I'll show you how to make a jewelry cabinet out of a thrift store mirror by making a simple box construction to attach to the mirror.
Jewelry Cabinet using a Dresser Mirror as a Door
I love to pick up old dresser mirrors at thrift stores for 5-7 bucks. There are so many options. I’ve made them into chalkboards, and sometimes, I just update their look with some fresh paint. Many of these mirrors are plastic faux wood. This one happens to be real wood. They are all VERY heavy when you leave the mirrors intact.
This project was suppose to be a quick and easy makeover. It took much more time and effort than I ever imagined it would. BUT! Don't be intimidated by that statement. I will tell you how you can make it without using the method I used, taking up so much time. HINT: learn from my mistakes, that's why I'm here! 🙂
Years ago I made my daughter Jamie a jewelry armoire that hangs on the wall. I made it from scratch and bought a mirror for the front. That project inspired me to make this repurposed mirror jewelry armoire.
I think this wooden dresser mirror was around $5 at the Peddler’s Mall. It is very heavy.
How to Construct a wooden frame
I made a simple box by ripping some 1x6’s down to about 5”. I cut some shelf boards. This is where I got totally mixed up and added all those pocket holes thinking that I needed to attach the mirror. Well, I KNEW I was going to hinge it, but for some reason I drilled all those holes (that I later had to patch)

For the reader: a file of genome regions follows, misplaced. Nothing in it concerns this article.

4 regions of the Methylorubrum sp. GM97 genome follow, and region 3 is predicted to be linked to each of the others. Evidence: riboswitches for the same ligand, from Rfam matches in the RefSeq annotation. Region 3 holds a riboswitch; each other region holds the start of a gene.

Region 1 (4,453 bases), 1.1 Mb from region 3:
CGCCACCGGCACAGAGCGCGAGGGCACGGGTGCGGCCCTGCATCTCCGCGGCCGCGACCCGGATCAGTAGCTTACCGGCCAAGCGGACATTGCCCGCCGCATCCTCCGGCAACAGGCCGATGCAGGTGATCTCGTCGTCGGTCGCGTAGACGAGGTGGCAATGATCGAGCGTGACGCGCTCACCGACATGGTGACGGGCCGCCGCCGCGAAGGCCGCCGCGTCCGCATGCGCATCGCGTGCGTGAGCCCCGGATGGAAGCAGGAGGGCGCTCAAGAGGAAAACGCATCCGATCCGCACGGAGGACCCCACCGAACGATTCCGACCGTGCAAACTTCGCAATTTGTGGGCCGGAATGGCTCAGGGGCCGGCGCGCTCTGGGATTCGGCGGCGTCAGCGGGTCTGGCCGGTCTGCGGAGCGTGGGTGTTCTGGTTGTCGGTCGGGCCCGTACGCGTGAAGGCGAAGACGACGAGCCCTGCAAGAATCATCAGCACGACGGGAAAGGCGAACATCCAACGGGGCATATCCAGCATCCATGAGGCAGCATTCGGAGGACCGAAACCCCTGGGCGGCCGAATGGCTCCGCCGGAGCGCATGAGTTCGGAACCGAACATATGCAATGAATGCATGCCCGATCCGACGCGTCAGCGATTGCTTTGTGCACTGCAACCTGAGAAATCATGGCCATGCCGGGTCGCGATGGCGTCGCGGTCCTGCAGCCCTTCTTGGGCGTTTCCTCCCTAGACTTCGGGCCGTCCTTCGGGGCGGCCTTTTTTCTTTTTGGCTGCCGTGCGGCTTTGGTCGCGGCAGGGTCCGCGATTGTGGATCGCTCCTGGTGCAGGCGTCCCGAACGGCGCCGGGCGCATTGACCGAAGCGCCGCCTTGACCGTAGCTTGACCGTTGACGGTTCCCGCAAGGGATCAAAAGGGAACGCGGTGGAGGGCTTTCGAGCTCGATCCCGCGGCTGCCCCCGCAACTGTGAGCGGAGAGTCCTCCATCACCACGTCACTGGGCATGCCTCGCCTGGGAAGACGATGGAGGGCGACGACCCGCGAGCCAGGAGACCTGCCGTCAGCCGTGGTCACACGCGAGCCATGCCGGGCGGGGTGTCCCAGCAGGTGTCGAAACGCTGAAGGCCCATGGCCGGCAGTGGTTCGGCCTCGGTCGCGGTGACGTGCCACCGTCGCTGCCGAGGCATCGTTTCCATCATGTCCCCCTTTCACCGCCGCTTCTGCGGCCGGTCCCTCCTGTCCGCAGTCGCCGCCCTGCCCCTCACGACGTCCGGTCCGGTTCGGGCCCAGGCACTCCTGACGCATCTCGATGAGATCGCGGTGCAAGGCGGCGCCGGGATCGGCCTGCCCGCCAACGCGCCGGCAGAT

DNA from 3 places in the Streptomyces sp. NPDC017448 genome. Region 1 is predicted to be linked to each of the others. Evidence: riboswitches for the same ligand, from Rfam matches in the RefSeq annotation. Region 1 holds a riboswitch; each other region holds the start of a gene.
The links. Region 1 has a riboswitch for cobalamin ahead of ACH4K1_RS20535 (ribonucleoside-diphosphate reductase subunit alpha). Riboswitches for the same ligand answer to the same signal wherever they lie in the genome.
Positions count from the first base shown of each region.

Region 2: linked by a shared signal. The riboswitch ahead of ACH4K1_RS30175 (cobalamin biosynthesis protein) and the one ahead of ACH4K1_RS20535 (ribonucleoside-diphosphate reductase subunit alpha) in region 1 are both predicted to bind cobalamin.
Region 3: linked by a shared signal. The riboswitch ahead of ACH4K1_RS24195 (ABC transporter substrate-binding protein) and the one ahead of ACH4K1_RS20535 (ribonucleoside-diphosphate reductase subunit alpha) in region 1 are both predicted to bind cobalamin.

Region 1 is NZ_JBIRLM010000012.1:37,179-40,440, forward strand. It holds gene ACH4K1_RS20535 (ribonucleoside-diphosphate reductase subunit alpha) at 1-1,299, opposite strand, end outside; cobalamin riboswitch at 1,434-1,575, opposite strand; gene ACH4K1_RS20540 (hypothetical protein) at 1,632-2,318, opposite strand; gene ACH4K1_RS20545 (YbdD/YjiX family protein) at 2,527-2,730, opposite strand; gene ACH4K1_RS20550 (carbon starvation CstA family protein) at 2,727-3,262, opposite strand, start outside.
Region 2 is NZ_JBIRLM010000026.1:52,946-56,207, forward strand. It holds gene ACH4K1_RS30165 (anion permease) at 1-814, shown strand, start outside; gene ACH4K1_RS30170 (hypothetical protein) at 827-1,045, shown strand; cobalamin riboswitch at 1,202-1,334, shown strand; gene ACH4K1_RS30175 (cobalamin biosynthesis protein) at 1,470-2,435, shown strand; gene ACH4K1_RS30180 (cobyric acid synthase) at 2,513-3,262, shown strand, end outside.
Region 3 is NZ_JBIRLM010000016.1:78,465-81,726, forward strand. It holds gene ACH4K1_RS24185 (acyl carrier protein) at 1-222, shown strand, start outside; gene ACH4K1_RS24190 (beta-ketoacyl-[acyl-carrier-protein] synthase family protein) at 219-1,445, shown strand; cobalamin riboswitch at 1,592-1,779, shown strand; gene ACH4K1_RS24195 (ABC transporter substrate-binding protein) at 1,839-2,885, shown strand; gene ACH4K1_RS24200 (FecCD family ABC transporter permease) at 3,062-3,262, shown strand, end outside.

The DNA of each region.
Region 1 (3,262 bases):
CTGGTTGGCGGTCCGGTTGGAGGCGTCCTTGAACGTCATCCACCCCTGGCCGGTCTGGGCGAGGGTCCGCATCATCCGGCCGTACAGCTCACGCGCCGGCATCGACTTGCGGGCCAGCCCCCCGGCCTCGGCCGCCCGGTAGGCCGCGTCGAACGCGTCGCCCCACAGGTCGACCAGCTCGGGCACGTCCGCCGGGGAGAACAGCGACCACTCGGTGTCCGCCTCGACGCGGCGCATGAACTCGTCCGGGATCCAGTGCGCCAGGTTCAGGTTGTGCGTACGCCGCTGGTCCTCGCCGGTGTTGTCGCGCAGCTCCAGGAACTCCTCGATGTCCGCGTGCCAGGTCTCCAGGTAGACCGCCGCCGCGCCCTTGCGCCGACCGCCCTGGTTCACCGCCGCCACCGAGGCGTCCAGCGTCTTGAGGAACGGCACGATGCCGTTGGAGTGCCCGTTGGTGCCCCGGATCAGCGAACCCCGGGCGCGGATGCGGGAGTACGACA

If you don't have a Kreg jig, you can just use small wood screws to attach your boards from the outside of the box. Simply countersink your screws slightly, then patch the holes. Doing this may make it faster and easier for a beginner.
Need more details on using a Kreg Jig? See my article How to use a Kreg Jig Pocket Hole System
Cut Piano Hinge to Size
I purchased a piano hinge at Home Depot, but it was too long, so I used my jigsaw with a metal blade to cut the hinge down to the right size.
At this point, this was still an experimental project. The mirror is so darn heavy, I wasn’t sure the piano hinge would support the weight.
Add supports to jewelry armoire for hanging
You can see I’ve begun to patch all those pocket holes. I knew that this cabinet would have to be secured very well on the wall, so I decided to use mounting rails just like the ones that hold your kitchen cabinets on the wall. I attached those mounting rails at the top and bottom of the box with more pocket holes.
If you use your Kreg jig to make pocket holes and don’t have one of those handy Right Angle Clamps I highly recommend that you pick one up.
At this point I mount it to the fence to make sure that the hinge will indeed support that massive mirror. Using the mounting rails at the top and bottom of the box really will hold this thing on the wall!
Here’s a close-up so you can see how this jewelry cabinet installs.
Looks good eh?
Paint Jewelry Cabinet
Time for some paint. I mixed up some DIY chalk paint, and gave it a few light coats, then sealed it with my favorite Minwax Polycrylic.
I hung the jewelry cabinet back on the fence so I could do some more work on the inside.
Add hooks to hanging jewelry cabinet